It’s Still About Chemistry: A Conversation with Semisonic’s Jacob Slichter

In my last feature, I shared bonus content from my interview with Semisonic’s Dan Wilson. That piece featured parts of our conversation that didn’t make it into the story I wrote for Goldmine Magazine. Today it’s more bonus content: the best bits from my conversation with Semisonic drummer (and keyboardist) Jacob Slichter. – bk Your

DVD Review: Jaco

I’m not sure that the casual music fan even knows who the hell Jaco Pastorius was. Certainly among musicians, his is a name that’s revered: even if you’re not into jazz per se, if you’re a player, you know that Jaco was something special, the sort of person who comes along once in a lifetime

Album Review: Jaco Pastorius – Modern American Music…Period! The Criteria Sessions

This week, I’m quite busy attending Moogfest 2014 here in Asheville NC, the adopted of hometown of both myself and the late Dr. R.A. Moog, for whom the five day event is named. I hope and plan to bring extensive coverage to this blog very soon. In the meantime, here are some shorter-than-usual reviews. Please

Acoustic Syndicate’s Natural Crossover

Since forming in 1992, North Carolina quartet Acoustic Syndicate has cultivated and developed a musical style that draws from a wide array of genres and styles; the band has never allowed itself to be hemmed in by preconceived notions about what is or is not bluegrass. Or Americana. Or rock, or any number of other

Album Review: BakerzMillion – Live in Racine

While it is unlikely ever again to have a fan base on par with its 1950s-’60s heyday, hard bop jazz remains very much alive. And even with all manner of recording technology advancements, the way to hear hard bop is live and in person. There’s a thrilling interactivity that comes with experiencing the music as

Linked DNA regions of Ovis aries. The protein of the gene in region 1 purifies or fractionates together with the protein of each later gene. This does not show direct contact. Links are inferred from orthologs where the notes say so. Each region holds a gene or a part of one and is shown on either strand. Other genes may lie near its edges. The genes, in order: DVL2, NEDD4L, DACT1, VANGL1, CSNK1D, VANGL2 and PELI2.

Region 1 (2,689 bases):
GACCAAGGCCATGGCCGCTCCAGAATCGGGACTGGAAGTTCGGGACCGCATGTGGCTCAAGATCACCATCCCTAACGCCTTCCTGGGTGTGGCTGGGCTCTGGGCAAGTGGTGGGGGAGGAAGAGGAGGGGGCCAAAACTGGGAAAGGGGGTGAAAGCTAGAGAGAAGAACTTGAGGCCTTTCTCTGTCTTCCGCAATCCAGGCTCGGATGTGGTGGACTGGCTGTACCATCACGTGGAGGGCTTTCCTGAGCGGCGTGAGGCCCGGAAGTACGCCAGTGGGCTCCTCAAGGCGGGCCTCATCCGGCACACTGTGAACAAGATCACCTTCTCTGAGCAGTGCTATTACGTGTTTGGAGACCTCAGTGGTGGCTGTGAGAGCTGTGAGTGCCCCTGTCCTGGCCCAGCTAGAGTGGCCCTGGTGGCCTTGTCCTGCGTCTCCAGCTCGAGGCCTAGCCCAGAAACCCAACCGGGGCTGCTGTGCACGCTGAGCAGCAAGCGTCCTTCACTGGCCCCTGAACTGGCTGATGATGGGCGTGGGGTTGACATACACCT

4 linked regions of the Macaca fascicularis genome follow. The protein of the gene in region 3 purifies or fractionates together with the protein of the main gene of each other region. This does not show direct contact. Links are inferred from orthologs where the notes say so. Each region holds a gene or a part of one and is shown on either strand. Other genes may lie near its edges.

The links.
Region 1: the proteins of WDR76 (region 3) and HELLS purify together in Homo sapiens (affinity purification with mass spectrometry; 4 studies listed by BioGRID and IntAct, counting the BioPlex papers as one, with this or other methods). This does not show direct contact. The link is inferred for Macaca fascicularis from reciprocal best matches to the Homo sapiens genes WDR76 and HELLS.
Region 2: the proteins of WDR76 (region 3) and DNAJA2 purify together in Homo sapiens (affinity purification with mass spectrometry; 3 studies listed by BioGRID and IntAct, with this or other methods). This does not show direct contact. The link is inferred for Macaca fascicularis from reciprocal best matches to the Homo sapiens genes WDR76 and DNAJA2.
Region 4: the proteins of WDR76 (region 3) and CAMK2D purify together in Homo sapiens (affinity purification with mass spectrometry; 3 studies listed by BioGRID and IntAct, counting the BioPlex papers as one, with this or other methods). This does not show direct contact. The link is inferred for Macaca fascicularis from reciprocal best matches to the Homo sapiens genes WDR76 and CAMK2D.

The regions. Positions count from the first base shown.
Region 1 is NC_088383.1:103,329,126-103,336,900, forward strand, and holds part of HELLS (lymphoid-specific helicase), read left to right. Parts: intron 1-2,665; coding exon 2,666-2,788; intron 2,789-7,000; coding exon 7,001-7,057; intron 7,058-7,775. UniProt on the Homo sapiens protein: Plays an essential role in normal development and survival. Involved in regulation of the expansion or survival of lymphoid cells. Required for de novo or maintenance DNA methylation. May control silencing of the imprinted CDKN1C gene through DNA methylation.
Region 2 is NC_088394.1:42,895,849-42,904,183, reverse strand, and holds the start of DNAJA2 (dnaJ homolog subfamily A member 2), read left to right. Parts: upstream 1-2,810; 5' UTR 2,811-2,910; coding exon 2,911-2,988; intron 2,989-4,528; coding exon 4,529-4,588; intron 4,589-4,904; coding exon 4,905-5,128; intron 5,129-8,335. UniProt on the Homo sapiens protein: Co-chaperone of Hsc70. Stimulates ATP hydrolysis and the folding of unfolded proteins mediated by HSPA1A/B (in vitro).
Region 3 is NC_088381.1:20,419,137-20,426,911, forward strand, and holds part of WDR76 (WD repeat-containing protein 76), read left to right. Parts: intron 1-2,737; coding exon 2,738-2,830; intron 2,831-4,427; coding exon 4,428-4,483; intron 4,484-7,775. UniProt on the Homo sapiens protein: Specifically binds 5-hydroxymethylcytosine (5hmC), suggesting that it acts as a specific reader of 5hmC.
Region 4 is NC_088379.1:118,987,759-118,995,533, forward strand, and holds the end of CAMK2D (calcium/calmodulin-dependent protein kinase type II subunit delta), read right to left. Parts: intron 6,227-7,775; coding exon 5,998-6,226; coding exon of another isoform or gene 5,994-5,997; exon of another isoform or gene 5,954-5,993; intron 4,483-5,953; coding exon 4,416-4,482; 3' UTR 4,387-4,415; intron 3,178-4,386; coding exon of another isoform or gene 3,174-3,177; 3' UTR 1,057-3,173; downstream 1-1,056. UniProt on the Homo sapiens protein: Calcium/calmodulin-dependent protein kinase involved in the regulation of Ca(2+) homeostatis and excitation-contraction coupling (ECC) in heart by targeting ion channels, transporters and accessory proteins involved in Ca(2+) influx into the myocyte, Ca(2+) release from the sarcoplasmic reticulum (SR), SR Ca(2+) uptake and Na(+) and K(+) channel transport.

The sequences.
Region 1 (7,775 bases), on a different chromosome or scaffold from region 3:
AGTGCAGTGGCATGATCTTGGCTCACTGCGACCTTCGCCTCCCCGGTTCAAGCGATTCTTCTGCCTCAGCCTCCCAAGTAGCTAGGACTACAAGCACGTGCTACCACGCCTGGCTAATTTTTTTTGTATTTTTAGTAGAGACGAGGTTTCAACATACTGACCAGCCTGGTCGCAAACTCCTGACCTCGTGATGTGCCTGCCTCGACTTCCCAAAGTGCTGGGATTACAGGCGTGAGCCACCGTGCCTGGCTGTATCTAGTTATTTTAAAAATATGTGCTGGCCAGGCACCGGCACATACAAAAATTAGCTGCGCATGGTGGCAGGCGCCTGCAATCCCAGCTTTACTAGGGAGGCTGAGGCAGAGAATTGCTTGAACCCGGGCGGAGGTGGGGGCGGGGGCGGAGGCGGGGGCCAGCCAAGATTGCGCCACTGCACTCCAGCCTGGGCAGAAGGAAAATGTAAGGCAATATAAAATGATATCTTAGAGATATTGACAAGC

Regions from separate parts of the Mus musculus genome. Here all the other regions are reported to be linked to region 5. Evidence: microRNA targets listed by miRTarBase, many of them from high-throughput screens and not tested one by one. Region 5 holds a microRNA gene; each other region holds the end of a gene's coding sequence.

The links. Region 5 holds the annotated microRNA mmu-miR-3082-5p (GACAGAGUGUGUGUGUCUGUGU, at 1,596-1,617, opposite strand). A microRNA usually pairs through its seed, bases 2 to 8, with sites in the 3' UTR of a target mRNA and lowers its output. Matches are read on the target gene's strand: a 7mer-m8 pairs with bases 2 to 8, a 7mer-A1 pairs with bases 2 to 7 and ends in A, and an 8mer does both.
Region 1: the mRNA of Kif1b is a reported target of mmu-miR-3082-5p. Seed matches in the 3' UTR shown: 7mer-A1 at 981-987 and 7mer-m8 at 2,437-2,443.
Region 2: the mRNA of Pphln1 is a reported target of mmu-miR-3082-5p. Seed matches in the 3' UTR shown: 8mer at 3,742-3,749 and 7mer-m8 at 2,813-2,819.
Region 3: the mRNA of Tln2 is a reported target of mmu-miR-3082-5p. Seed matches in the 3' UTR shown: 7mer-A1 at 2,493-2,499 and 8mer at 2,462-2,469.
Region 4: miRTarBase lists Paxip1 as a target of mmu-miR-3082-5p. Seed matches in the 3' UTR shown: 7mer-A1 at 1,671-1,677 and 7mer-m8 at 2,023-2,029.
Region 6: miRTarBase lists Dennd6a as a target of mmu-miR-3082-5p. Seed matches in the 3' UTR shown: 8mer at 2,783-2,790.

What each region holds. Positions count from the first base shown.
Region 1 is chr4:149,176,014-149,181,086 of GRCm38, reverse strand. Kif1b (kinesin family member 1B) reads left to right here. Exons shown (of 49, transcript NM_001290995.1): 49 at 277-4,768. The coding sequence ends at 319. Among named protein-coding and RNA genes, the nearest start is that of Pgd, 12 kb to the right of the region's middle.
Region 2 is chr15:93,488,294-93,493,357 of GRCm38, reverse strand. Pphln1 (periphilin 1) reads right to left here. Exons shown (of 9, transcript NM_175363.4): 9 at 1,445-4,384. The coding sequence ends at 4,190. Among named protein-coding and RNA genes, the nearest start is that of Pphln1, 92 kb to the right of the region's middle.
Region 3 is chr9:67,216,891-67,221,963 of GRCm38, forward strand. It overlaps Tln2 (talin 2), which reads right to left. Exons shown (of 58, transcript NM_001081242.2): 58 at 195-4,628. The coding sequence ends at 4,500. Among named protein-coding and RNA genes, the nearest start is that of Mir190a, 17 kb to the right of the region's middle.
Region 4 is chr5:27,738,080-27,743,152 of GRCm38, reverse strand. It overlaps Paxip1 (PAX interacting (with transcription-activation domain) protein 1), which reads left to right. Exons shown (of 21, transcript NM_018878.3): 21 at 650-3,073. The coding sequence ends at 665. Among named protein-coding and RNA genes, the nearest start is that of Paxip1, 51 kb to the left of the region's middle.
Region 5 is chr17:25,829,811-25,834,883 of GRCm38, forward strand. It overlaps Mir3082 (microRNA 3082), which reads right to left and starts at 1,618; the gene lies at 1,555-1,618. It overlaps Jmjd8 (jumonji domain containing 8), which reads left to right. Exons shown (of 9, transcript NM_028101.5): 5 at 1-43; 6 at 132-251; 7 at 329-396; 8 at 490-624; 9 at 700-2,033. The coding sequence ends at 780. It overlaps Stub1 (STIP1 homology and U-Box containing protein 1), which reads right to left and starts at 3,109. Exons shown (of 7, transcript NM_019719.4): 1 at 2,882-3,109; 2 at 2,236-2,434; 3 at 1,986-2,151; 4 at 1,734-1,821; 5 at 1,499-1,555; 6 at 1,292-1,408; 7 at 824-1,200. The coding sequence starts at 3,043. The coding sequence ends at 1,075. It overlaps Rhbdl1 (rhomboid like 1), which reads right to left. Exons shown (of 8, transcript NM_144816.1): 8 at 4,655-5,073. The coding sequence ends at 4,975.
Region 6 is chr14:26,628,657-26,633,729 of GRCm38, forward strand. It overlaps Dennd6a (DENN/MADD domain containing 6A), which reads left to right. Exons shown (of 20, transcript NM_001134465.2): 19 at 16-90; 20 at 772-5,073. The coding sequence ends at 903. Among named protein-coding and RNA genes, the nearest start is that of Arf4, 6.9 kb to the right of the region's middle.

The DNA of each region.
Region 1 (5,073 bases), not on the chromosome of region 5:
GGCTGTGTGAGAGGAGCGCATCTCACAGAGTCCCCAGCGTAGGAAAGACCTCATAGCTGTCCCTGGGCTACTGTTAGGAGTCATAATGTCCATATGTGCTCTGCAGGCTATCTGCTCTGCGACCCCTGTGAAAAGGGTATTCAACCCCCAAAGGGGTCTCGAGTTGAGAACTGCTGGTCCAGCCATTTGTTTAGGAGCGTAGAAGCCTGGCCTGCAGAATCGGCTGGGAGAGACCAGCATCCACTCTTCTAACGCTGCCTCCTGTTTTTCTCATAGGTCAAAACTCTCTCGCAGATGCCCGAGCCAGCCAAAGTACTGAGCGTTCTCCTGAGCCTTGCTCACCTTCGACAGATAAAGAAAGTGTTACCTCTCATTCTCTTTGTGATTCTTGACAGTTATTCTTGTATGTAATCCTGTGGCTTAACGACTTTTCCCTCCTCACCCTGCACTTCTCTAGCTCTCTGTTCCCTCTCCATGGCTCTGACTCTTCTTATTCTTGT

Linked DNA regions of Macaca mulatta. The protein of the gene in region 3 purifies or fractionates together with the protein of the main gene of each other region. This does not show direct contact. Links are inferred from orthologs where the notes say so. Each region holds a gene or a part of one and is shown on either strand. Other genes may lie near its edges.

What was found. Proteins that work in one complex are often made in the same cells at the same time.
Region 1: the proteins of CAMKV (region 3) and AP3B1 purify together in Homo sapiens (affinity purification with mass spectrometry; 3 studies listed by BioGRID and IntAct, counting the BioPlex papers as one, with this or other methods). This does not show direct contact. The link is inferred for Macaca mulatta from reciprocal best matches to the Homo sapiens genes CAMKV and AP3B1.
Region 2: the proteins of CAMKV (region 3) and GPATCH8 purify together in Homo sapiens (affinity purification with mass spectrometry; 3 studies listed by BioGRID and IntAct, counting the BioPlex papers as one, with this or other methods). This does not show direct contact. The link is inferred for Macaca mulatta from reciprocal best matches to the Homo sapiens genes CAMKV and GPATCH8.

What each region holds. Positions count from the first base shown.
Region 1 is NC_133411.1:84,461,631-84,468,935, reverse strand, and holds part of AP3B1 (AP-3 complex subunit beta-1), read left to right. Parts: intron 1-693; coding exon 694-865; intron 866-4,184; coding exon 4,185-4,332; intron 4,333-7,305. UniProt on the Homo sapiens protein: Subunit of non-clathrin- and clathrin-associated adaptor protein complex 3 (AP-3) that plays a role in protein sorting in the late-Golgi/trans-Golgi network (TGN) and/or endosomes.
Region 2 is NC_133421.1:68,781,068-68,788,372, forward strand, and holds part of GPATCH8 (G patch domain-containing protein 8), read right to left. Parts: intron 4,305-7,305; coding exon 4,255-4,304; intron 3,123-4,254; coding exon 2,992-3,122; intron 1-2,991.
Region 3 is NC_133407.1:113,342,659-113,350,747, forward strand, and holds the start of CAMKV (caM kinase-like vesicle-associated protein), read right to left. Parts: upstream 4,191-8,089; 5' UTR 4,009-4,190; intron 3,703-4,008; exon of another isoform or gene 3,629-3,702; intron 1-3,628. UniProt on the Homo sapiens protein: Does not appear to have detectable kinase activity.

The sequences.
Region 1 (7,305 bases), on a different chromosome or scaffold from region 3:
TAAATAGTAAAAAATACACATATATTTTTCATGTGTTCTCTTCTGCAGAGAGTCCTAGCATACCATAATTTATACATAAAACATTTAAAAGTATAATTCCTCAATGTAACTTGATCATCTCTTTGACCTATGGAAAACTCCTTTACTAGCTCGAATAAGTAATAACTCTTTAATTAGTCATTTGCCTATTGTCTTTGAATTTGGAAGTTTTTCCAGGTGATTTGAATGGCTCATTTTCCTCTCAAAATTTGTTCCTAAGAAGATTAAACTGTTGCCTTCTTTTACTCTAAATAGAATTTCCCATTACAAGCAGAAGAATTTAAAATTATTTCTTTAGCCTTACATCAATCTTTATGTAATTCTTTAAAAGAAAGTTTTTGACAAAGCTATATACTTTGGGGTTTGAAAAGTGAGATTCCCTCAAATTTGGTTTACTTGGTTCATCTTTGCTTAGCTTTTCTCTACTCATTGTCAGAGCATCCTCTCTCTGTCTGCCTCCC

Album Review: Chillingsworth Surfingham

Instrumental surf rock is a beloved sub-style in some quarters of the rock universe. And I proudly reside in one of those corners. Especially when it’s done with equal parts humor and instrumental power/finesse, it can be a truly rewarding listening experience. And that recipe is the one employed by the playfully-named Chillingsworth Surfingham. The

Virtuosity on display: Violinist Anne Akiko Meyers

In the classic music idiom, concert violinist Anne Akiko Meyers is the equivalent of a rock star. Debuting onstage when she was only 7 years old, she has gone onto international acclaim, crossing into other genres while maintaining the rigor and finesse of her classical training. Meyers has been featured on more than 30 albums;

Album Review: Sonny Rollins – Rollins in Holland

There are people out there doing important archival work. Dedicated music lovers like Zev Feldman connect with archivists, collectors, fans and like-minded individuals across the globe, seeking to unearth previously-unheard recordings by some of the most important figure in jazz. And every so often, we hear these stories of unmarked boxes on dusty shelves, found

The Chris Brubeck Interview, Part Two

Continued from Part One. In this segment of my conversation with Chris Brubeck, he reflects on what he learned from his famous father, and his rather unusual choice of instrument. What would you say are some of the most important musical values that you learned from your father? I think, like for me, it’s kind

Kronos Quartet on Thelen’s “Circular Lines” and Kronos’ 50 for the Future

Zürich, Switzerland composer Stephan Thelen has composed four new modern classical works, collected on a new album, World Dialogue. Three of the string pieces are performed by Polish all-female ensemble the Al Pari Quartet. One of those pieces, “Silesia,” was composed expressly for the Al Pari Quartet. The other track on World Dialogue, “Circular Lines”